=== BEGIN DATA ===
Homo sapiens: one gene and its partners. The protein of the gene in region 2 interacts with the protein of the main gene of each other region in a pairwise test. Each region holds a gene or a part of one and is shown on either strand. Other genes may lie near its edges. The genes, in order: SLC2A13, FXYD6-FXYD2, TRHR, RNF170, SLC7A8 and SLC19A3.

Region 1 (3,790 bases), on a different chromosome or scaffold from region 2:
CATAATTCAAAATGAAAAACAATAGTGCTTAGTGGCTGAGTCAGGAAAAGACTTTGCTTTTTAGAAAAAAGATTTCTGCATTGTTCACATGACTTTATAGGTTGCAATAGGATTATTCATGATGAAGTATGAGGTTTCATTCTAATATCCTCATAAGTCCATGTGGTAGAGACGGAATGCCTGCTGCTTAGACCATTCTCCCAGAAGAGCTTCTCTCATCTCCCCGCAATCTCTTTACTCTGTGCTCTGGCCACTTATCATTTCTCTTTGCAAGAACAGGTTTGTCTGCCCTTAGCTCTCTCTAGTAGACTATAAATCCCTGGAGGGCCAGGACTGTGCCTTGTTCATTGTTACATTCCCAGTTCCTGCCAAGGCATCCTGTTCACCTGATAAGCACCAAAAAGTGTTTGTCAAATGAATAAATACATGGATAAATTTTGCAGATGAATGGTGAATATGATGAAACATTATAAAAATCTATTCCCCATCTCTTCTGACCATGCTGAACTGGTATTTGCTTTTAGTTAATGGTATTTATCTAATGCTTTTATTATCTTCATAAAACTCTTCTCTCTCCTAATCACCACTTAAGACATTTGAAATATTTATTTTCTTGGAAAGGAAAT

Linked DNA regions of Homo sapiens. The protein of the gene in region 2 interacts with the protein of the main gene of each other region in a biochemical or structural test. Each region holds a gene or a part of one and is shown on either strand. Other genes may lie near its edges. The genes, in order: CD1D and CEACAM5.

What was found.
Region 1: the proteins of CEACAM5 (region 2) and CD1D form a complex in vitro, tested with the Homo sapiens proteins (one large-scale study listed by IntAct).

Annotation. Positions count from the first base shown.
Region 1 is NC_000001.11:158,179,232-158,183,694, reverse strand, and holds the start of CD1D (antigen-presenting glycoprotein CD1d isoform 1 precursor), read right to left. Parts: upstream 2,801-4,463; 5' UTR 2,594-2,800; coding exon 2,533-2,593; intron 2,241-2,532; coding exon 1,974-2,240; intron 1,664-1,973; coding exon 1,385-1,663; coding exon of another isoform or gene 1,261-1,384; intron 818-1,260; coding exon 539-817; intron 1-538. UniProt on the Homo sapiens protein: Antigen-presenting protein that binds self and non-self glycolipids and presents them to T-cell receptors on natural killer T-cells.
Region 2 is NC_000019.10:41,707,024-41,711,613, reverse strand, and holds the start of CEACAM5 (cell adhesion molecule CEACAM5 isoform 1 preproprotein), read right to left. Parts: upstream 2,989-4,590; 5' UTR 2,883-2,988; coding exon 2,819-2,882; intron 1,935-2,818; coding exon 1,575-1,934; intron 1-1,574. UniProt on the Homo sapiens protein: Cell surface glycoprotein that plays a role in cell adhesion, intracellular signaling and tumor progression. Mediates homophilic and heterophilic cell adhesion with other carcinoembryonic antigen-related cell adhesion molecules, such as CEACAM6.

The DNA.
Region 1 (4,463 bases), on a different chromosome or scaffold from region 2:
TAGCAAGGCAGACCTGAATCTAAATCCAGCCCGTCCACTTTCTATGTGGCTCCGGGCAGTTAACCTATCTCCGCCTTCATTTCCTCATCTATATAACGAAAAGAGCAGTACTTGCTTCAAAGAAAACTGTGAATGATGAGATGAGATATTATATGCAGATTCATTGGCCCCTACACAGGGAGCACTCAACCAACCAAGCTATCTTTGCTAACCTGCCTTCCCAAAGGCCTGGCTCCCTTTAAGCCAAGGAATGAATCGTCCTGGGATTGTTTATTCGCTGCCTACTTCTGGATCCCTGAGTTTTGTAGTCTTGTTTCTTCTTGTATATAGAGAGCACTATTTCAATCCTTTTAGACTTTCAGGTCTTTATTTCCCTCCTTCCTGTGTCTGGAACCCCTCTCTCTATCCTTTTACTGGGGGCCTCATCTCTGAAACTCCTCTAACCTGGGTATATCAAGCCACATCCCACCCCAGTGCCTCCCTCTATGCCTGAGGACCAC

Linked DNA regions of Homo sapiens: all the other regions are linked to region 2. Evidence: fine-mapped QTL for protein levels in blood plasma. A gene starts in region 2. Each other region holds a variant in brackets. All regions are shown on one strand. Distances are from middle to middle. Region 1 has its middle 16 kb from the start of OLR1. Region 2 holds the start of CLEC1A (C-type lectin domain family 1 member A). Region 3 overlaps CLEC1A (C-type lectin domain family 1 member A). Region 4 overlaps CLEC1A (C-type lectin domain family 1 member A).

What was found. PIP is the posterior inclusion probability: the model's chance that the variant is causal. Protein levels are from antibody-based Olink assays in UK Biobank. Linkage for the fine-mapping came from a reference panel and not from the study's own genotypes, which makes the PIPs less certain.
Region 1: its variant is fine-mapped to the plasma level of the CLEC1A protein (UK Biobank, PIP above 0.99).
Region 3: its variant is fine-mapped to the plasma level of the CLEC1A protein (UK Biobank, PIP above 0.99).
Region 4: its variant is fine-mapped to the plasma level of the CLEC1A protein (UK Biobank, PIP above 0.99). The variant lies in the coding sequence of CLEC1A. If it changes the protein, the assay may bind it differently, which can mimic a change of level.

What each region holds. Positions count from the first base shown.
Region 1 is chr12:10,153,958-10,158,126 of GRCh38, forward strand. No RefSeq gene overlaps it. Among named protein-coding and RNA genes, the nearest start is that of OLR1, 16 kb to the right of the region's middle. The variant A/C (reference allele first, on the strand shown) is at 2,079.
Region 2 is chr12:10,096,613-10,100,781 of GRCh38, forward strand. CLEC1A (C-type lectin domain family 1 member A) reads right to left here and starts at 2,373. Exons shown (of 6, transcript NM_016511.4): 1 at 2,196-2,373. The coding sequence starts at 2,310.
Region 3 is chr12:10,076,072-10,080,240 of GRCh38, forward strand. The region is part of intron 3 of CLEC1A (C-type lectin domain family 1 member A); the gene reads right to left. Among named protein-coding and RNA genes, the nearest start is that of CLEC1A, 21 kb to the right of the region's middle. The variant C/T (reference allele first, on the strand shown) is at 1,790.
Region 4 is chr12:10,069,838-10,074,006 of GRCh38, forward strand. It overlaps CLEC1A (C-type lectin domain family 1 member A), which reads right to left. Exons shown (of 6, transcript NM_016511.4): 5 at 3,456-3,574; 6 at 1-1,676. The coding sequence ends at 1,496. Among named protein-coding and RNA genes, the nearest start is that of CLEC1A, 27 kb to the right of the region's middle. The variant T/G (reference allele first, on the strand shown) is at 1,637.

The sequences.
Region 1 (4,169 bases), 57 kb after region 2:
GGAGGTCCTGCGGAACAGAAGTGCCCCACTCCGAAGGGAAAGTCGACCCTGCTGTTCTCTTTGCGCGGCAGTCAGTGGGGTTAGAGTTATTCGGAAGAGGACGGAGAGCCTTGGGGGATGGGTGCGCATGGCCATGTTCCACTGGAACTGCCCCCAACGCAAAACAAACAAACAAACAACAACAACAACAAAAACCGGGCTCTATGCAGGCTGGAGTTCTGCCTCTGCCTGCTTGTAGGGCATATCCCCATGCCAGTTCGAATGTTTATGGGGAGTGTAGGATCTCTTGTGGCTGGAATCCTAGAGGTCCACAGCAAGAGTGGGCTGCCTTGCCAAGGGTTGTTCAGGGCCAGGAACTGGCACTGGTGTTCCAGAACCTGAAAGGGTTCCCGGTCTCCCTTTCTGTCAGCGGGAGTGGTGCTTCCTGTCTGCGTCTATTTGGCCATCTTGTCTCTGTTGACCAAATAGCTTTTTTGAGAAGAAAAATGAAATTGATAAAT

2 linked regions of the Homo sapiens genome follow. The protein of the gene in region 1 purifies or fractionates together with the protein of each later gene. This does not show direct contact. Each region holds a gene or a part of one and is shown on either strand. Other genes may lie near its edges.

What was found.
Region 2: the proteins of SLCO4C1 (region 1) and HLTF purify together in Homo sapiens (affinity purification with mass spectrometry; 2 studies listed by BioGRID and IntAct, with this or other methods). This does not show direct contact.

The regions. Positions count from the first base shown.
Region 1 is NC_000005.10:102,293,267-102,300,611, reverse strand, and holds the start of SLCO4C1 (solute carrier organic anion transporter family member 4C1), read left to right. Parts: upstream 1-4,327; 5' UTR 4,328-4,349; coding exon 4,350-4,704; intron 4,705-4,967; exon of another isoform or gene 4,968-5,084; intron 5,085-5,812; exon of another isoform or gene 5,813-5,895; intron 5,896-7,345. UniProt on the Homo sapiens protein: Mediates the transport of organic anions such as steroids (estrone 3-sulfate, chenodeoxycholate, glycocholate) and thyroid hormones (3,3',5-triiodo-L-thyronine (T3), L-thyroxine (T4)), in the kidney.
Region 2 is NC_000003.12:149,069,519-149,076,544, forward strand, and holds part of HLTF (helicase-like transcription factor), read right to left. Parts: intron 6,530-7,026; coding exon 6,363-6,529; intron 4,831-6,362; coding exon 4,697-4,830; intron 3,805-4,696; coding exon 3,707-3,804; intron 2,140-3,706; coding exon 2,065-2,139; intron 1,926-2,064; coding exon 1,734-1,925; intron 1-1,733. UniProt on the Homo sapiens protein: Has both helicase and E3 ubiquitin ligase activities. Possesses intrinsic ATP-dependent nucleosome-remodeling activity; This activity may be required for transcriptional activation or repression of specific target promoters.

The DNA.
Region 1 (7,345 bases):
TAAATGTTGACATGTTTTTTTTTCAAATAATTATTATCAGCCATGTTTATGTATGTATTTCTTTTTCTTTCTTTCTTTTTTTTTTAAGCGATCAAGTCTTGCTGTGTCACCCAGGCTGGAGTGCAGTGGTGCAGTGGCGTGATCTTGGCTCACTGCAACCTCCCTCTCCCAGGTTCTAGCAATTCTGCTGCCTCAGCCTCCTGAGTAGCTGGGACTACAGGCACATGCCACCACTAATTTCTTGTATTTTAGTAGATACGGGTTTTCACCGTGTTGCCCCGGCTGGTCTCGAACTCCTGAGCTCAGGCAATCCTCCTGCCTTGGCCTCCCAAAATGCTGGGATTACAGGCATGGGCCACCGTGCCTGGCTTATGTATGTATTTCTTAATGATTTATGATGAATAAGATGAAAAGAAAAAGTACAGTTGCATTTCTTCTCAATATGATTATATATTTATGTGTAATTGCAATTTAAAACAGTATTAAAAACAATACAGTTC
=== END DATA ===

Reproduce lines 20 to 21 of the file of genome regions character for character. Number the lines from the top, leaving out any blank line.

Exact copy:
Region 2 is chr12:10,096,613-10,100,781 of GRCh38, forward strand. CLEC1A (C-type lectin domain family 1 member A) reads right to left here and starts at 2,373. Exons shown (of 6, transcript NM_016511.4): 1 at 2,196-2,373. The coding sequence starts at 2,310.
Region 3 is chr12:10,076,072-10,080,240 of GRCh38, forward strand. The region is part of intron 3 of CLEC1A (C-type lectin domain family 1 member A); the gene reads right to left. Among named protein-coding and RNA genes, the nearest start is that of CLEC1A, 21 kb to the right of the region's middle. The variant C/T (reference allele first, on the strand shown) is at 1,790.